Tegucigalpa, Honduras A woman caring for six grandchildren can no longer afford milk. A bricklayer who used to work six days a week now is lucky to get two. A shop manager has seen his earnings evaporate.
Nearly four months after the military ousted President Manuel Zelaya, Hondurans are feeling the sting of a political crisis that has eroded an already fragile economy and increased hunger in one of the Western Hemisphere’s poorest countries.
“Everything has gone up since the coup,” said 50-year-old Leticia Medina as she walked along an unpaved road in the ramshackle Honduran capital. “It was hard before, but now you can buy even less.”
Honduras wasn’t in great shape economically before the June 28 coup — the global recession had cut demand for exports and slowed the remittances many families depend on. But the political chaos, with its protests, curfews, blockaded streets and international isolation, made things worse.
Tourists have stayed away from the country’s beaches, Mayan ruins and rainforests — a decline driven in part by a U.S. State Department alert recommending people avoid nonessential travel to the country.
In Roatan, a world-class diving destination far from the troubles in the capital, tourism dropped 85 percent after the coup, said Mario Pi, president of the island’s Tourist Information Center.
“For the hotels, it’s been a disaster,” said Pi, who predicted the resort would finish the year down 50 percent.
Meanwhile, ordinary shoppers in the capital, Tegucigalpa, are staying away from stores out of economic anxiety or fear of the protests and traffic jams they cause.
Countries around the world have demanded Zelaya be allowed to return and serve out his term, which ends in January, in a coalition government. Many have cut off aid to isolate the interim government: the U.S. suspended about $40 million in nonhumanitarian assistance, while the European Union halted $90 million. Multilateral lending agencies have also blocked the country’s access to credit.
These measures have had severe ripple effects in Honduras, where more than 70 percent of the population of about 7.7 million are considered poor and more than 1.5 million get by on $1 a day or less.
Among those feeling the effects are 65-year-old Susan Trimino, who is caring for six grandchildren and can no longer afford milk on her husband’s meager earnings as a laborer. Instead she is giving them ground up corn and water, she said, as she walked along a dirt road in plastic shoes.
Bricklayer Luis Palma said there is such a shortage of work that he’s down to earning less than $8 a day. “In my neighborhood, there’s a ton of people with no work,” said the 24-year-old Palma, who lives in the capital.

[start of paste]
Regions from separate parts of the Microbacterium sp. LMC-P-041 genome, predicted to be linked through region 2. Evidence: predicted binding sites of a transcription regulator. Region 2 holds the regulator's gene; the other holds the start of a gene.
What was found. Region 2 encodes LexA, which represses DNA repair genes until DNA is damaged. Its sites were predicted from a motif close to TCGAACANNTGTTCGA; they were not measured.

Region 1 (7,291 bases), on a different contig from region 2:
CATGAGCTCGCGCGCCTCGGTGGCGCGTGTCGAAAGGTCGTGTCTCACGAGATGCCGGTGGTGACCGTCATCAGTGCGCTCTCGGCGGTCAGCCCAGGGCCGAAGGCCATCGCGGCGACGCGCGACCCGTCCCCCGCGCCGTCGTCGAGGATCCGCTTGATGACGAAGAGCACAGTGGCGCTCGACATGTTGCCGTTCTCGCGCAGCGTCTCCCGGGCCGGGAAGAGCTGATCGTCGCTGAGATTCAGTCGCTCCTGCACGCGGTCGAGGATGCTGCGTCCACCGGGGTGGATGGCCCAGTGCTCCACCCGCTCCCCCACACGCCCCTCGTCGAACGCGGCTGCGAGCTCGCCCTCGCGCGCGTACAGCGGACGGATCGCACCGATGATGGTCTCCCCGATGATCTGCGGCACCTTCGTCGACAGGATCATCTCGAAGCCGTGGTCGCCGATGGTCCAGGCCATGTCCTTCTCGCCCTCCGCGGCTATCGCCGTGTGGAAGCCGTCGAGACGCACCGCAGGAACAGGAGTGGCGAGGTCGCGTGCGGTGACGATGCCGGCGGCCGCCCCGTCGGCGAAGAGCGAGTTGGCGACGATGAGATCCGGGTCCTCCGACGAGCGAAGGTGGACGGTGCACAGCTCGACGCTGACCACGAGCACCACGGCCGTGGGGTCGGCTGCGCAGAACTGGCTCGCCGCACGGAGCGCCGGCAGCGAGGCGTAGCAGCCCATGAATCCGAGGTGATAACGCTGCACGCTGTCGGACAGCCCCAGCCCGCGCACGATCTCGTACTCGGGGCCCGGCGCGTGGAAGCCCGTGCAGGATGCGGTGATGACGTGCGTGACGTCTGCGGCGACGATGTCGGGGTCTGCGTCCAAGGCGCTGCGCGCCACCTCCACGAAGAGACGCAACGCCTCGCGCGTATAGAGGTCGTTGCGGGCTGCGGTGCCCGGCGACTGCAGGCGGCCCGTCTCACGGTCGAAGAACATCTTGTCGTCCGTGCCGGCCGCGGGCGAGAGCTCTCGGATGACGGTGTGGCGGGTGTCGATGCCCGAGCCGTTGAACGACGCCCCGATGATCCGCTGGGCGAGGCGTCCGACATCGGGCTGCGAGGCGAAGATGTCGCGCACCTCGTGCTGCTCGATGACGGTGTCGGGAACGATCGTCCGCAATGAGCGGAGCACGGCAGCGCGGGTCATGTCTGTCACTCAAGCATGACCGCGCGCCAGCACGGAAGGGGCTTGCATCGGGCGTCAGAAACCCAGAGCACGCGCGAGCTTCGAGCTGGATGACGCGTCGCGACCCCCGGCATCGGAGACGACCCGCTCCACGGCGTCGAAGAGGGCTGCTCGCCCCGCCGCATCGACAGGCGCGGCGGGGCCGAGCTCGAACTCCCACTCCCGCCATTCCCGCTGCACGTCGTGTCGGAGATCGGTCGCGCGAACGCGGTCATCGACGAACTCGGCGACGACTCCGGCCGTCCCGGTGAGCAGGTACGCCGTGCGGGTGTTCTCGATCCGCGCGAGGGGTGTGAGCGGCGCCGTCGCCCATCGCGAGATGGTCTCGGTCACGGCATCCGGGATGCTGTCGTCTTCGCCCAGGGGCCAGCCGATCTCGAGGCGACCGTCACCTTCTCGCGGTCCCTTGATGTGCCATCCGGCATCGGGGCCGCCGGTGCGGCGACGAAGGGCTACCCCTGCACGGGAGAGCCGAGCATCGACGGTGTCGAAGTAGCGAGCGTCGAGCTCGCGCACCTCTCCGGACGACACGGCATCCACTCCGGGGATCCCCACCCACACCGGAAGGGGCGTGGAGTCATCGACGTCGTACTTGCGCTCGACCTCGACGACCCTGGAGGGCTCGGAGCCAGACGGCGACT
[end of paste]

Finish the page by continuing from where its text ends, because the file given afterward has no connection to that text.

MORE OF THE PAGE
Augusto Reyes, who manages a store selling glass and ceramic dinnerware in the capital’s Palmira neighborhood, estimates sales have dropped 90 percent since Zelaya returned last month and took refuge in the nearby Brazilian Embassy.
The once-thriving commercial district of sloping streets has become a militarized zone of blockaded streets and protests, prompting him to cover the windows and door of his shop with plywood.
“In my case, if there are no sales, there are no commissions,” the 47-year-old father of three said. “If the crisis continues, it’s going to be very difficult for us.”
Enrique Nunez, president of the National Association of Small and Medium-Sized Enterprises, said the group’s members have eliminated more than 18,000 jobs — about 65 percent of their work force — amid an “alarming” decrease in demand.
“More than anything, the crisis is creating a climate of uncertainty,” said Norman Garcia, an adviser to the Honduran Private Enterprise Council. “Investments that might have been made are being held up because no one knows when there’s going to be a return to normalcy.”
Still working on solution
Interim President Roberto Micheletti and his supporters insist they acted legally under the Honduran constitution to remove a president they considered inept, corrupt and too close to Venezuelan President Hugo Chavez.
The military ousted Zelaya, with the backing of Congress and the Supreme Court, for pushing a referendum that his critics claimed was an attempt to repeal a constitutional ban on term limits — an allegation the deposed president denies.
Negotiators said Wednesday they had reached a consensus on Zelaya’s return to the presidency, but later toned down hopes, saying the final text of a deal is still being worked out and talks would continue.
As the two rival factions negotiate for control of the country, the elite are comfortable behind their walled homes, although the U.S. has revoked the visas of some of the country’s prominent business and political leaders.
Many still believe soldiers did the right thing by forcing out Zelaya, a wealthy rancher and timber baron who alienated fellow business leaders with such populist moves as hiking the minimum wage by 60 percent during the global economic crisis and strengthening ties with Chavez.
“It would have been infinitely worse with Zelaya here,” said Facusse, who says he had to lay off 800 workers earlier this year because of the recession in the U.S.